(this is a statement issued by ILGALAC,
regarding the launch of the Coronapapers.
The original statement can be accessed here)
Coronapapers, an ILGALAC collection raises its voice in the midst of the pandemic
As part of the activities to commemorate May 17, International Day against LGBTIphobia, ILGALAC is launching an exclusive compilation of documents called Coronapapers. It consists of 16 articles written by LGBTI activists from all over Latin America and the Caribbean covering an immense range of issues related to the impact that quarantine and confinement measures have had on our LGBTI communities.
Pedro Paradiso Sottile, Executive Director of the ILGALAC, points out that “we are proud about the production of this unprecedented and necessary material in the framework of our campaign #AyudanosAAyudar, to understand the challenges we face in the region and to learn the perspectives of the human rights defenders who are working hard within the civil society to deal with the effects of the COVID-19 pandemic, while at the same time reflecting on the future we will face as LGBTI+ community and movement”.
The Coronapapers involve activists from a dozen countries, including places as far apart as Argentina and Haiti, Mexico and Guyana. They also cover a wide range of issues such as indigenous LGBTI communities in Bolivia, bisexual women, trans children and sports activists of sexual diversity and Central American LGBTI migrants.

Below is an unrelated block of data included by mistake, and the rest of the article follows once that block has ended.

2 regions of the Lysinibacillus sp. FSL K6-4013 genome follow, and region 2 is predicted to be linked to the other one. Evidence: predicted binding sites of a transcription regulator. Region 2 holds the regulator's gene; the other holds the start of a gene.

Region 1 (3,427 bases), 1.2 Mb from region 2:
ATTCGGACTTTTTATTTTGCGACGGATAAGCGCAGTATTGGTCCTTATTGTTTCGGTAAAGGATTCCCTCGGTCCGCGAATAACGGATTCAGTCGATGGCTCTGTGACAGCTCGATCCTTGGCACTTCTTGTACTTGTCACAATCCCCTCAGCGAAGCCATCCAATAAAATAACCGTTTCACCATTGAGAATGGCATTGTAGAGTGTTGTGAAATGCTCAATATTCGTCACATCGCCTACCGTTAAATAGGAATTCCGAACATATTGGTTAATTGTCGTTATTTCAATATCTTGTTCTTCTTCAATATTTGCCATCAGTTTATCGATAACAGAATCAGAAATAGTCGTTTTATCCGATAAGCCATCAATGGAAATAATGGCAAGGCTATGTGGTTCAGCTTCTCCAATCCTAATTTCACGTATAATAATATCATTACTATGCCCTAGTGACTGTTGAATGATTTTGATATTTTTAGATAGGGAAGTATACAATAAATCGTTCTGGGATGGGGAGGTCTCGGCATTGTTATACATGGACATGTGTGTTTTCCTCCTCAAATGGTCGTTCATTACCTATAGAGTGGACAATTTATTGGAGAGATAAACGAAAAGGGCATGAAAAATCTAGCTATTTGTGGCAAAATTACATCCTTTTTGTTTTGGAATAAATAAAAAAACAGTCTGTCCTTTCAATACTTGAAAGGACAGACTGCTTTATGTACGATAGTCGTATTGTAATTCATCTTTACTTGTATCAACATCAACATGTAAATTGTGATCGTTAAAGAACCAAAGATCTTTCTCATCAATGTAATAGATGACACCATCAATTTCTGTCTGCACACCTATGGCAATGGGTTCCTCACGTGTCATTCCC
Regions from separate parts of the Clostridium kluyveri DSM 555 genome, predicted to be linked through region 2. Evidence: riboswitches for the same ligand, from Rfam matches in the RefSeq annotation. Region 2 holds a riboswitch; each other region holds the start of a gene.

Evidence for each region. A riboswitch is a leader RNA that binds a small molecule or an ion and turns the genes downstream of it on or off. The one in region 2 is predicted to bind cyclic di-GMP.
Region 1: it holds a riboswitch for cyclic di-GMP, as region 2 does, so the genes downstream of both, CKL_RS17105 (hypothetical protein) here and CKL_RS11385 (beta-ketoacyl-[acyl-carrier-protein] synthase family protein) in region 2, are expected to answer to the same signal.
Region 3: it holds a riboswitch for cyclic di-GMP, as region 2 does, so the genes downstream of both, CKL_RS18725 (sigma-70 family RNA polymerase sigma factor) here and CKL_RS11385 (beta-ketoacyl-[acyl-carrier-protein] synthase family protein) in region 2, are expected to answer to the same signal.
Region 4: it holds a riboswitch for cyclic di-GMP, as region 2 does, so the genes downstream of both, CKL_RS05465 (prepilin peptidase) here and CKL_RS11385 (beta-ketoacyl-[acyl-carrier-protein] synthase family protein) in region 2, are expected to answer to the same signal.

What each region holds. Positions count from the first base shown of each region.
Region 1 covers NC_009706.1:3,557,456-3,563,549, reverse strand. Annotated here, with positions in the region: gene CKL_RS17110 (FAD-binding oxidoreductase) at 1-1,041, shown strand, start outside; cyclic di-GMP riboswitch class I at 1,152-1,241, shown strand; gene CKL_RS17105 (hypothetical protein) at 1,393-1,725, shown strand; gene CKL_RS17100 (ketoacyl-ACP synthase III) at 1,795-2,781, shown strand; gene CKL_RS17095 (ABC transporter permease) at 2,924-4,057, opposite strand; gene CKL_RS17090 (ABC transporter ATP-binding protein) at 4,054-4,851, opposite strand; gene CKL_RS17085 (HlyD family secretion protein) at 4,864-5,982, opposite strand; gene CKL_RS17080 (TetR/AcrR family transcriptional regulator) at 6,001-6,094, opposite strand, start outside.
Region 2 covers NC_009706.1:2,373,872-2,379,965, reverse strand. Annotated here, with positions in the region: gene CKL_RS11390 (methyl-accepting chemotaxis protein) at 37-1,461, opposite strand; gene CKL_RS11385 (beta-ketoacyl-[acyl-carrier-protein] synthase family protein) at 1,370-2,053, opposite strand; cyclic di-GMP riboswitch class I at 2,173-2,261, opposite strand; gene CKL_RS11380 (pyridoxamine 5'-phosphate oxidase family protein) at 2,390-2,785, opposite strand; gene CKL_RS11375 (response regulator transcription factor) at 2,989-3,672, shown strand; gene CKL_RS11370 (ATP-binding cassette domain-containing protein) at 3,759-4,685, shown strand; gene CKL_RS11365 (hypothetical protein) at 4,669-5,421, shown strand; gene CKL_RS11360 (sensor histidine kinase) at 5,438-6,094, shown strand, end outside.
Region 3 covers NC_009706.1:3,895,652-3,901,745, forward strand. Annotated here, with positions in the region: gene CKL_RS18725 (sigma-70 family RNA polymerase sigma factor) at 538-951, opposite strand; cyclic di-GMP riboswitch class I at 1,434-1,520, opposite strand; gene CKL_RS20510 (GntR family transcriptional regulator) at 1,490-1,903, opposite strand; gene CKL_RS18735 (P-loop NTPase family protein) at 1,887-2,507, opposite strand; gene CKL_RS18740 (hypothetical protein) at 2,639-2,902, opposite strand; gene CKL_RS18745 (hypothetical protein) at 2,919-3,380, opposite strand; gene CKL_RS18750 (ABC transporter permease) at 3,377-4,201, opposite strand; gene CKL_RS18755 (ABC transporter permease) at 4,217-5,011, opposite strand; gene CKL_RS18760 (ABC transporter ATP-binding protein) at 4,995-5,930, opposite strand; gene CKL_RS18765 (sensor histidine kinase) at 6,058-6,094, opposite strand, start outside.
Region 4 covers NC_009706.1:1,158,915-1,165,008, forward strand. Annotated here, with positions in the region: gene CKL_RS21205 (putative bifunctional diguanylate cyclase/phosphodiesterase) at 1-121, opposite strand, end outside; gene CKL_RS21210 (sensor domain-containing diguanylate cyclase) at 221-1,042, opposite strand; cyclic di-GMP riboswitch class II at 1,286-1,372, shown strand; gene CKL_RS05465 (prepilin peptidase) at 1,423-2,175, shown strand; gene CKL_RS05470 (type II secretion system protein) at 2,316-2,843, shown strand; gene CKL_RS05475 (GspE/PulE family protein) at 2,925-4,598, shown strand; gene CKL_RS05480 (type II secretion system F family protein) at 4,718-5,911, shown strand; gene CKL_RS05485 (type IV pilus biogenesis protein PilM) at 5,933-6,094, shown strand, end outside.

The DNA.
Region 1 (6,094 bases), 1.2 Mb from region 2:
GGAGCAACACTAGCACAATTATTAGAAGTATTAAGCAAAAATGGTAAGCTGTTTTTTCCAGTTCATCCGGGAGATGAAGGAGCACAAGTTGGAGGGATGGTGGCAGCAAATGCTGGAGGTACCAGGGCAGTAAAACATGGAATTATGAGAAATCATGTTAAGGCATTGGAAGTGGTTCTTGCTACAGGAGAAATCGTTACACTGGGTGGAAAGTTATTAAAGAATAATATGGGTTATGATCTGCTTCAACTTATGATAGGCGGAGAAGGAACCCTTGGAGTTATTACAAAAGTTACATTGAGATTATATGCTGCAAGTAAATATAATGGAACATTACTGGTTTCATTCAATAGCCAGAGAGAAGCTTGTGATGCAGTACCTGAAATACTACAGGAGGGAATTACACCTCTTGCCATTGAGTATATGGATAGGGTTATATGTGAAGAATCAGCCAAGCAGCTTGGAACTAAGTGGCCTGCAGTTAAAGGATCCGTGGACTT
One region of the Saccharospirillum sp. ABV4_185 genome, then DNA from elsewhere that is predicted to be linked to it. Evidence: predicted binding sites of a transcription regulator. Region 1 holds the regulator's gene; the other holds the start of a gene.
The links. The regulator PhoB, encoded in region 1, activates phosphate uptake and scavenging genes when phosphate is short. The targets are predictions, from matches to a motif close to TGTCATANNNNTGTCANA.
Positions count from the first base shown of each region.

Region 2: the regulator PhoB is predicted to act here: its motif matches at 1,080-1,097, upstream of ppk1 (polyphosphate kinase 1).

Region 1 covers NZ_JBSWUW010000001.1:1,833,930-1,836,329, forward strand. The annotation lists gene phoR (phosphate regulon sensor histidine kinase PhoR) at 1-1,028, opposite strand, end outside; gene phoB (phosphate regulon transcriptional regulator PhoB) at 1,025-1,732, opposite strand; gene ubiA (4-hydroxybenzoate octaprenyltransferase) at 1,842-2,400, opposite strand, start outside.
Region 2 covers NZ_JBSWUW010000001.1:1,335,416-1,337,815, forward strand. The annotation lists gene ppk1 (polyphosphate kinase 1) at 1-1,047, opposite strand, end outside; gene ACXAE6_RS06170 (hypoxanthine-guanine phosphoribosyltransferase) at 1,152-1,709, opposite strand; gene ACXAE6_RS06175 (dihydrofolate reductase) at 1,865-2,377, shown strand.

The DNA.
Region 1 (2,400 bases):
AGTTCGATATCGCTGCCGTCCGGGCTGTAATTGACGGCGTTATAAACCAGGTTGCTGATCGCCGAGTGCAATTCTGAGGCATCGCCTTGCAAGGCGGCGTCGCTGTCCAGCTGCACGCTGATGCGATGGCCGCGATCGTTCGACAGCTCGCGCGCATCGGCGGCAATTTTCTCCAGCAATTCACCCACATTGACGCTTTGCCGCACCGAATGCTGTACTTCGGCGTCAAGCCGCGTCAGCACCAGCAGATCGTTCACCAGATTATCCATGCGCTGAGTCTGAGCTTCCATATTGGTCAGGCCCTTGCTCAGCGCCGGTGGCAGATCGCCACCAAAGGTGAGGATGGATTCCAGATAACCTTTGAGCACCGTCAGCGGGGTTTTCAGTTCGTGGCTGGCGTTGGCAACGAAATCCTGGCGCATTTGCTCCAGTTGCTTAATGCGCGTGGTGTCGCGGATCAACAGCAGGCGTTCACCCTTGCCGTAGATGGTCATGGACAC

Paul Caballero, Programme and Project Coordinator of the ILGALAC who also worked as an editor of the collection, points out that “ILGALAC has inclusion in its DNA, so the challenge was to ensure that we had not only a wide range of issues, because we understand that this crisis affects people at very different levels. We also set out to put together a great mosaic where several generations of activists would meet and contribute and also guarantee that the geographical scope of the articles would be broad and diverse. For the ILGALAC team it is a privilege to be able to cover the entire continent and to gain knowledge about the situation of the big metropolises such as Mexico or Buenos Aires, as well as small islands like Martinique or Guadeloupe”.
FOR COMMENT CONTACT:
Diego Trerotola, ILGALAC: [email protected]